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Need help. Engineer technology major for PE license


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#1 dude312

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Posted 02 April 2010 - 05:09 PM

okay, this is something i have not been able to get any solid answers for. I have talked to old professors, co-workers and state testing reps.

I have a Mechanical engineering technology degree from a ABET acredited program and university. Its a 4 year bachlor of science degree. Same thing as a BSME except it was non calc based, for the most part. In the state of IL (i live in chicago) you cannot take your PE exam with this degree. In the state of wisonsin and indiana you can. These are the only states i have confirmation from either way.

I have been working as a hvac engineer for about 5 years now and am interested in getting my PE license. I can take the FE exam and then the pe exam in WI and IN, but i assume i cant transfer the license to all states. If i cant get licensed in the state i live in does this still make sense to obtain?

Does anyone have or know of someone who has a engineering technology degree and has tried to get there PE?

I have spent the last 6 months trying to reserch this, but have really come up with few solid answers. Any advice would be apriciated.

#2 Guest_Dexman PE_*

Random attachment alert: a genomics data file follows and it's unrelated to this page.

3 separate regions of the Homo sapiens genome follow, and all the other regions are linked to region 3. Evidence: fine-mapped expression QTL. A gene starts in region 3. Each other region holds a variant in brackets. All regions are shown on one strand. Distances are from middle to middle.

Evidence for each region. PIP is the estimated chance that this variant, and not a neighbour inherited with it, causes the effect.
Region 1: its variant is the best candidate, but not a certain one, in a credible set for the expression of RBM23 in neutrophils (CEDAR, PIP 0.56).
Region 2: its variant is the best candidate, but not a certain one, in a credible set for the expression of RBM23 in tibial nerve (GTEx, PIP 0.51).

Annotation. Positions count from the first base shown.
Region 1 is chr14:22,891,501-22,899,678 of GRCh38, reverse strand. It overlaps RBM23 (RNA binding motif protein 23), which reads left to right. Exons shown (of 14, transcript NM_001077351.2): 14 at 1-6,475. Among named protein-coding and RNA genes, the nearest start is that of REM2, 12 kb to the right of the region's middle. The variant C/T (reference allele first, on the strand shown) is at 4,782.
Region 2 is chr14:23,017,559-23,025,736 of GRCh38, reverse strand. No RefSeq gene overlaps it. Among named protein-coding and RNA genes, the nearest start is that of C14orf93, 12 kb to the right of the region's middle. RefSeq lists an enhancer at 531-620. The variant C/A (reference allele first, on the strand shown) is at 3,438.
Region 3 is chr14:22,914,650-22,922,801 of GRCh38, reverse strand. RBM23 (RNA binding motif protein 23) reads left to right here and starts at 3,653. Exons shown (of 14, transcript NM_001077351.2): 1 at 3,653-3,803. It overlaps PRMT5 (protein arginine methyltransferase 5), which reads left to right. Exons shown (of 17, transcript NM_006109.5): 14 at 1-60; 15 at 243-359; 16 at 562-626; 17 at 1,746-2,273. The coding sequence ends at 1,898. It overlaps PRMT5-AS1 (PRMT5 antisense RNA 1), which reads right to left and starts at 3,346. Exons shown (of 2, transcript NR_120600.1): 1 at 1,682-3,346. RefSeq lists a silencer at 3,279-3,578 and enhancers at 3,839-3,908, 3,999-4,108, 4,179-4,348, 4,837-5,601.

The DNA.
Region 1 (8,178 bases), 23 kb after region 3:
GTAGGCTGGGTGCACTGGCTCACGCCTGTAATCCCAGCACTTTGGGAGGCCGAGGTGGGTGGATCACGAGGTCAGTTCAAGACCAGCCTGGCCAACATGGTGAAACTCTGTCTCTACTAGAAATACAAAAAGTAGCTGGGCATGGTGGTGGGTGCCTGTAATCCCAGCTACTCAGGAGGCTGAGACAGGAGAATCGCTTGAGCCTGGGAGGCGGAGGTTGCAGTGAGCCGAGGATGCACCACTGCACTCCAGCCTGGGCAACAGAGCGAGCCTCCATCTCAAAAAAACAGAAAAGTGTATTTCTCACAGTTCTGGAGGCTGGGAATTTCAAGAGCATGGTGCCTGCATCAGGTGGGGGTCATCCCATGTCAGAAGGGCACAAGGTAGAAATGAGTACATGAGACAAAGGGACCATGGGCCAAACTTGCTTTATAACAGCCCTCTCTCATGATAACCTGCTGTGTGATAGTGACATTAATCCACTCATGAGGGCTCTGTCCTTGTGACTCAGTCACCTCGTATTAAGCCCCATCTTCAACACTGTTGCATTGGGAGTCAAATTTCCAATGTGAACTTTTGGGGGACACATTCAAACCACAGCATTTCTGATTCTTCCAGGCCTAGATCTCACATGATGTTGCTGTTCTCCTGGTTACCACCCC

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Posted 02 April 2010 - 05:27 PM

If you apply for a license in a particular state, that license is only good in that state. So, if your company only does work in IL, then getting a PE in WI might not be the best thing for you. However, if you see yourself doing work in these other state(s), the yes I would recommend going this route. Please remember that if you get your PE in WI, you probably will NOT be able to transfer it to IL because your application/license does not meet the IL requirements.

Many will say that getting your PE is more about your own personal satisfaction than it is about advancing your career, and this is true for many of the PE's out there. For the Civil Engineering consulting world, many say it is career suicide NOT having a PE.

So I would ask yourself a few big questions:
1) Do you need this license for your career?
2) Do you want this license (regardless of which state you get it in)?